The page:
Ruth Davidson blasts voter ID proposal as ‘total b*****s’ – ‘Problem doesn’t exist’

Ruth Davidson swears about voter ID proposals on Peston

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The controversial proposal to introduce an ID check when voting was announced this week during the Queen’s speech. It is part of Boris Johnson’s plans to reform electoral law. Speaking on ITV’s Peston, Ruth Davidson branded the proposals “total b*****ks”.

She said: “In terms of this particular part of the Queen’s speech, I think it’s total b*ks and I think it’s trying to give a solution to a problem that doesn’t exist.

“Given where we are and the year we’ve had, we’ve got real problems to solve in this country and the idea that this is some sort of legislative priority I think is for the birds.”

The proposals are aimed at reducing voter fraud across the country, but the Government has not produced a huge amount of evidence of wide scale wrongdoing.

Ms Davidson added: “I think they can’t cite any evidence of it because I don’t think there’s ever any evidence to cite.”

The Queen’s speech, written by the Government to mark the start of the parliamentary year, outlined the Prime Minister’s priorities for the upcoming year.

The new electoral proposals would prevent the public from exercising their democratic right to vote unless they can provide photographic ID.

The Government is expected to announce a multi-million pound voter ID plan in the near future.

Under the current system, any registered voter can cast a ballot at their local polling station by giving their name and address.

When the proposals were announced, critics were quick to attack the Government and the Prime Minister over fears that more than two million disenfranchised voters would be prevented from casting their ballots.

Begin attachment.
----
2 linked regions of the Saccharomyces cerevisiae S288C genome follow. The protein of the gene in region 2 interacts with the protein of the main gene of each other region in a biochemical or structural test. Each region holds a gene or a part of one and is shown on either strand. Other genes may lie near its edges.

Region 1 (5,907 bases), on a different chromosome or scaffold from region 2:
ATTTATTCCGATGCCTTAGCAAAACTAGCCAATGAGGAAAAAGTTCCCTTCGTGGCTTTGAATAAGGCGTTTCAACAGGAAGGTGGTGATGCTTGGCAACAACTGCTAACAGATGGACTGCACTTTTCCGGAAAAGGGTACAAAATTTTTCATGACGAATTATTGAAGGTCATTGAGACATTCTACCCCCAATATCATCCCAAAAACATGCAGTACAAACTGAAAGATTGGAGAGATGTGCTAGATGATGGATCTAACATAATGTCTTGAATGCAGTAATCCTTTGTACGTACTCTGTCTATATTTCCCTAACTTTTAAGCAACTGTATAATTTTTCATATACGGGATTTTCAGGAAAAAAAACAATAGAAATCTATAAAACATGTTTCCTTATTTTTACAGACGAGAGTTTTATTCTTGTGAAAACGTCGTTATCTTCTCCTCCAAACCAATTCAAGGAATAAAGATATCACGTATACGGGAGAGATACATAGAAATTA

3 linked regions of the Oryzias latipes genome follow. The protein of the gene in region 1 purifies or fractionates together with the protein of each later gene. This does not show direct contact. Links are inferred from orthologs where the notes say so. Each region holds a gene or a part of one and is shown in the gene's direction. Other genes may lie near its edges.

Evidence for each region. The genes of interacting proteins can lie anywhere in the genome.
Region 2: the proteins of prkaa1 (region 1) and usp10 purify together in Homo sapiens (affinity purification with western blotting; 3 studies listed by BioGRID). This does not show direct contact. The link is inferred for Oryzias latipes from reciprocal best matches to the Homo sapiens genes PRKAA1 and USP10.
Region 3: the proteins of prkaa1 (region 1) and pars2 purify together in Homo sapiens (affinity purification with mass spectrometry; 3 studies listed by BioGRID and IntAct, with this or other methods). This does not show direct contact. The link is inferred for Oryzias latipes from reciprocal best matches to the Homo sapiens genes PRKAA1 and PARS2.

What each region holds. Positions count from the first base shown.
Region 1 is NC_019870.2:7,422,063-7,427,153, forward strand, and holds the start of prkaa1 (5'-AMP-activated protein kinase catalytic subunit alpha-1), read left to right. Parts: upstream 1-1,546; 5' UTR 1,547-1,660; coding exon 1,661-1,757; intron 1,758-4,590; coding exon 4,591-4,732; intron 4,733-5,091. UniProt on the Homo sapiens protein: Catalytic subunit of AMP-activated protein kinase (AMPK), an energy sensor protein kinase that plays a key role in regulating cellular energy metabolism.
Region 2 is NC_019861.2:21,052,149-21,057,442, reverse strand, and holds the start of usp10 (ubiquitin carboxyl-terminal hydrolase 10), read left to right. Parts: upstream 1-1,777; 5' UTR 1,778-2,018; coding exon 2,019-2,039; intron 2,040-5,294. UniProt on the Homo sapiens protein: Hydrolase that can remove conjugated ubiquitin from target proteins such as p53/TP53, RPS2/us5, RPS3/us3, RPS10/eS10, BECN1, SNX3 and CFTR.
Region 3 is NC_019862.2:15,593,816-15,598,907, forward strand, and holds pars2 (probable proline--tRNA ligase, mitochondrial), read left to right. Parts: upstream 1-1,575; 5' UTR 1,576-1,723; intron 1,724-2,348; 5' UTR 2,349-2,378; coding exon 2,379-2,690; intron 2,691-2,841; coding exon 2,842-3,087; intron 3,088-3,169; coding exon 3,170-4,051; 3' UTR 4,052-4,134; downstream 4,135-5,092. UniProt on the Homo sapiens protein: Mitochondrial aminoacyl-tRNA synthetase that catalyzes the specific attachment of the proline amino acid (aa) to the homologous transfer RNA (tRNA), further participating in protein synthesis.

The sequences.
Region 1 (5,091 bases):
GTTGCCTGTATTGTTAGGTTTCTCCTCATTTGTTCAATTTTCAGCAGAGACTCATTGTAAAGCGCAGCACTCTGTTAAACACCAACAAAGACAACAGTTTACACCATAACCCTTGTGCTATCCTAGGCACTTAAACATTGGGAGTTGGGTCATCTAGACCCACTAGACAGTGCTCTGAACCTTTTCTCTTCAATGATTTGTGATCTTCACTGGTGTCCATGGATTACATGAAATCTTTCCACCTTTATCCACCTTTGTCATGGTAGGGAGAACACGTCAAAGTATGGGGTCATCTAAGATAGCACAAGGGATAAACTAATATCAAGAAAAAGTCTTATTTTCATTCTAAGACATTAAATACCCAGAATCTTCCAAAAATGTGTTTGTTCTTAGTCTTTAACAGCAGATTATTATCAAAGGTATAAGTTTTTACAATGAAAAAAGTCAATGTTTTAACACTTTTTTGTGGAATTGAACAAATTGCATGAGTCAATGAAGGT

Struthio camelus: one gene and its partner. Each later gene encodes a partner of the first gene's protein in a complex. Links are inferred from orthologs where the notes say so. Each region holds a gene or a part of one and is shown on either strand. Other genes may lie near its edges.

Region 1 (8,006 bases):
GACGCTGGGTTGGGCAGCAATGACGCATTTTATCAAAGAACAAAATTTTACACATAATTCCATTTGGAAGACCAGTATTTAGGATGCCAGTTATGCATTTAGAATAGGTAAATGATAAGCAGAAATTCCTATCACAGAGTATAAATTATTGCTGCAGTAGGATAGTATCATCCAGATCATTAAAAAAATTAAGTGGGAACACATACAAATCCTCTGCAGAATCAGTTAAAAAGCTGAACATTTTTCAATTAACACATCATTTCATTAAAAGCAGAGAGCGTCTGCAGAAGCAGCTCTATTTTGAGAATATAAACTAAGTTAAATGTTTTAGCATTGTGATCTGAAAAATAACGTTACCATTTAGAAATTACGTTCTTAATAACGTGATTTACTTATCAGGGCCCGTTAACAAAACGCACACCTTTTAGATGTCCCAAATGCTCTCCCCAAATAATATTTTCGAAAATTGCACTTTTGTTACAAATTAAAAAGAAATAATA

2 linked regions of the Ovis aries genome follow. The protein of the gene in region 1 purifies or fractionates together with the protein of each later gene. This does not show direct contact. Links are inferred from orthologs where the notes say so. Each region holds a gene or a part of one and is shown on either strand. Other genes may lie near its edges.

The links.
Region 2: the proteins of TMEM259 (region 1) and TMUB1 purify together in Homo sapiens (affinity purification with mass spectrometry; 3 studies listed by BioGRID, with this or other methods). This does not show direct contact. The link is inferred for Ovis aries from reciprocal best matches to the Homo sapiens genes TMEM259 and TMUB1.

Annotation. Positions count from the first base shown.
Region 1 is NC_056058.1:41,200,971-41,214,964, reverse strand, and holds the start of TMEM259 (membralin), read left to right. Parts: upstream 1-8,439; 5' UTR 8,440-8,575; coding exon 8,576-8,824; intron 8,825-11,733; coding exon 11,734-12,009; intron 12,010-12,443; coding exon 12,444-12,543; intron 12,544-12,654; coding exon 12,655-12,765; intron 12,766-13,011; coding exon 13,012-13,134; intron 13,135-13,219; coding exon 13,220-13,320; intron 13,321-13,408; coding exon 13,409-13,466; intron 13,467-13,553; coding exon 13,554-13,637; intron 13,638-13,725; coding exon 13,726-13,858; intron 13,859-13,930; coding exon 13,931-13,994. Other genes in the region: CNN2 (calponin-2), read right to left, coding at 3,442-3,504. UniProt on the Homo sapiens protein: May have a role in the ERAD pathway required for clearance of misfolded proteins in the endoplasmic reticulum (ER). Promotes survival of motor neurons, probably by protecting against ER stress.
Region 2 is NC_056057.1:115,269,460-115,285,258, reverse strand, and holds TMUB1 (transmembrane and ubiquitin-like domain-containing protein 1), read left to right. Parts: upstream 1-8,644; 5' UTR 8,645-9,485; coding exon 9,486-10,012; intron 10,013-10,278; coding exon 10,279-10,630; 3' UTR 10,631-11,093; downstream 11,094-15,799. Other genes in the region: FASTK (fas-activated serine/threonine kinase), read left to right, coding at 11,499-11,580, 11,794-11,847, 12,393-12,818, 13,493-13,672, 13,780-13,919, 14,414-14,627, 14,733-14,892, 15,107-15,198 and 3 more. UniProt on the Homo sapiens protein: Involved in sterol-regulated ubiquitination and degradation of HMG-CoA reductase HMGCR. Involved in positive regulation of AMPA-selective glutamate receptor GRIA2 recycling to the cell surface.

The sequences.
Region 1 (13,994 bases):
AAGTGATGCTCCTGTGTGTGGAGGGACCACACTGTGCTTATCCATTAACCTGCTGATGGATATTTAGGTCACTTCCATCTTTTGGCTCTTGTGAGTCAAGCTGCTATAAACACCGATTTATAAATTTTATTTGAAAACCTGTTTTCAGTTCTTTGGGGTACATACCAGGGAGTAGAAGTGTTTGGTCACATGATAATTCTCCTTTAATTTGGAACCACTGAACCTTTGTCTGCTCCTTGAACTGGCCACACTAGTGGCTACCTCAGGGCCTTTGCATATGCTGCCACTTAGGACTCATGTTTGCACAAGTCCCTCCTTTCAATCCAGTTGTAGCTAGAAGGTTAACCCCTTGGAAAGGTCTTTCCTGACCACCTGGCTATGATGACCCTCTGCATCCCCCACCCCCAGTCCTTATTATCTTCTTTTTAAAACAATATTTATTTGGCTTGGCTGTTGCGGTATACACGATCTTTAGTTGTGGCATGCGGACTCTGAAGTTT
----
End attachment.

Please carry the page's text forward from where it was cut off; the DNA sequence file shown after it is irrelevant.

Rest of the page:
Labour leader Sir Keir Starmer said: “It tramples over civil liberties and it discriminates.

“The Prime Minister must know that introducing compulsory voter ID will suppress turnout.

“It will disproportionately impact ethnic minorities and it will weaken our democracy. Labour will have no part in that.”

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A spokesman for the Prime Minister defended the plans, saying: “Showing ID to vote is a reasonable approach to combat the inexcusable potential for voter fraud in our current system and to strengthen the integrity of our elections.

“Showing ID is something people do when they pick up a parcel at the post office or a library book.

“The 2019 voter ID pilots showed that in elections where photo ID was required, 99.6 percent of electors were able to cast their votes without a problem.”

Presenting a valid ID to vote is already a required practice in Northern Ireland.

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